Frank on food
Summer is here and I’m craving potato salad. Until recently, my usual take on potato salad has been rather lukewarm. Ever-present and popular at just about every picnic and outdoor barbecue I have ever attended, potato salad was for me a typically uninteresting side dish, pretty much taken for granted and nothing much to get excited about.

Until recently.

Basically, I have grown up on two main types of potato salad. At its simplest, American potato salad is a combination of cooked, cubed, mealy russet potatoes mixed with chopped celery, diced onions and bound with a mayonnaise-sour cream dressing. Chopped hard-boiled eggs, pickle relish, and prepared mustard are some typical additions. As with all recipes, creativity is only limited by your imagination, so numerous variations on this familiar theme abound. American potato salad, without a doubt, is enjoyed by countless people. But would I call it exciting?

German potato salad is the other type of potato salad, also popular and again with variations. Here the cooked potatoes are generally the red waxy type, thinly sliced and bound instead with a vinegar-bacon dressing. Unlike mayonnaise-based versions, German potato salad is typically served hot or at room temperature. I know a lot of folks who love this version. I like it, too, but most days? I can take it or leave it.

What is it, then, that has me so excited about potato salad?

Austrian potato salad is my latest discovery. Like its counterpart in Germany, this version is best served hot or at room temperature. Unlike its German counterpart, Austrian potato salad calls for potatoes boiled in their jackets and peeled while still warm. It also calls for chicken stock to both cook and bind this delicious creamy version. Here’s the exciting recipe. A real winner!

Austrian Potato Salad

  • 2 pounds Yukon Gold potatoes, peeled and cut into ½-inch cubes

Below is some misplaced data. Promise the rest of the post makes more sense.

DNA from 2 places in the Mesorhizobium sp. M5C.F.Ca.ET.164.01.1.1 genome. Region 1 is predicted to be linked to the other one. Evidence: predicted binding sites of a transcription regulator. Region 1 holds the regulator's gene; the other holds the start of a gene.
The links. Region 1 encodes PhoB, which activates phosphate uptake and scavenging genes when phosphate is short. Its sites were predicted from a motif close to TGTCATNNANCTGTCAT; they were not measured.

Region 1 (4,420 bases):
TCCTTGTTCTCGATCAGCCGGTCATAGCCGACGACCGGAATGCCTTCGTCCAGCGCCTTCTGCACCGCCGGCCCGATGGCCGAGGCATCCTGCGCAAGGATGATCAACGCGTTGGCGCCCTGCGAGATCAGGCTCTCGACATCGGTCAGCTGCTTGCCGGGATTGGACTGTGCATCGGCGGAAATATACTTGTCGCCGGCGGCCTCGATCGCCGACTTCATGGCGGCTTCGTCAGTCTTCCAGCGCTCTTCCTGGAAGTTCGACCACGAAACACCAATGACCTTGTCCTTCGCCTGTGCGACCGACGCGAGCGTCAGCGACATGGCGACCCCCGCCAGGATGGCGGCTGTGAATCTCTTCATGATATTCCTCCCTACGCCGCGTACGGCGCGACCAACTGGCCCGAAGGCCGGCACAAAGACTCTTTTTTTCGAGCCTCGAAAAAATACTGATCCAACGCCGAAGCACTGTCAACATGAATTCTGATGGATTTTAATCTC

• 1 c. chicken stock
  • 1 c. water
  • 1 t. salt
  • 2 T. white wine cider, or distilled vinegar (divided)
  • 1 T. sugar
  • 1 T. Dijon mustard
  • ¼ c. vegetable oil (not olive oil)
  • 3/4 c. red onion, (for color) finely chopped
  • 2 T. cornichons or dill pickle, finely chopped
  • 2 T. chopped chives or green part of scallion
  • Salt and freshly ground black pepper

Place the cubed potatoes in a 12-inch skillet with the chicken stock, water, salt, sugar and 1 T. vinegar. Bring to a boil, reduce heat, cover and simmer slowly until the potatoes are barely fork tender, about 15 minutes.

Remove the cover, raise the heat and boil rapidly for 2 minutes to reduce the liquid. Place a colander in a large bowl and drain the potatoes, reserving ½ cup of the liquid.

In a mixing bowl, combine the ½ cup cooking liquid with the mustard, remaining vinegar, and oil. Add ½ c. of the cooked potatoes and mash with a potato masher or fork until the liquid is thickened.

Add the rest of the potatoes along with the chopped onion, cornichons and chives.

With a rubber spatula, gently fold all ingredients to combine. Season with salt and freshly ground black pepper.

Frank Chlumsky, former executive chef of Philander’s restaurant in Oak Park, teaches in Chicago at Kendall College’s School of Culinary Arts. In his 37-year career, Frank has owned restaurants in Michigan City, Ind., and in Lake Geneva, Wis. He has also been executive chef at the Saddle & Cycle Club in Chicago. Frank lives in Forest Park, where he cooks for pleasure.

Join the discussion on social media!

Frank Chlumsky

Frank Chlumsky, former executive chef of Philander's restaurant in Oak Park, teaches in Chicago at Kendall College's School of Culinary Arts. In his 37-year career, Frank has owned restaurants in Michigan...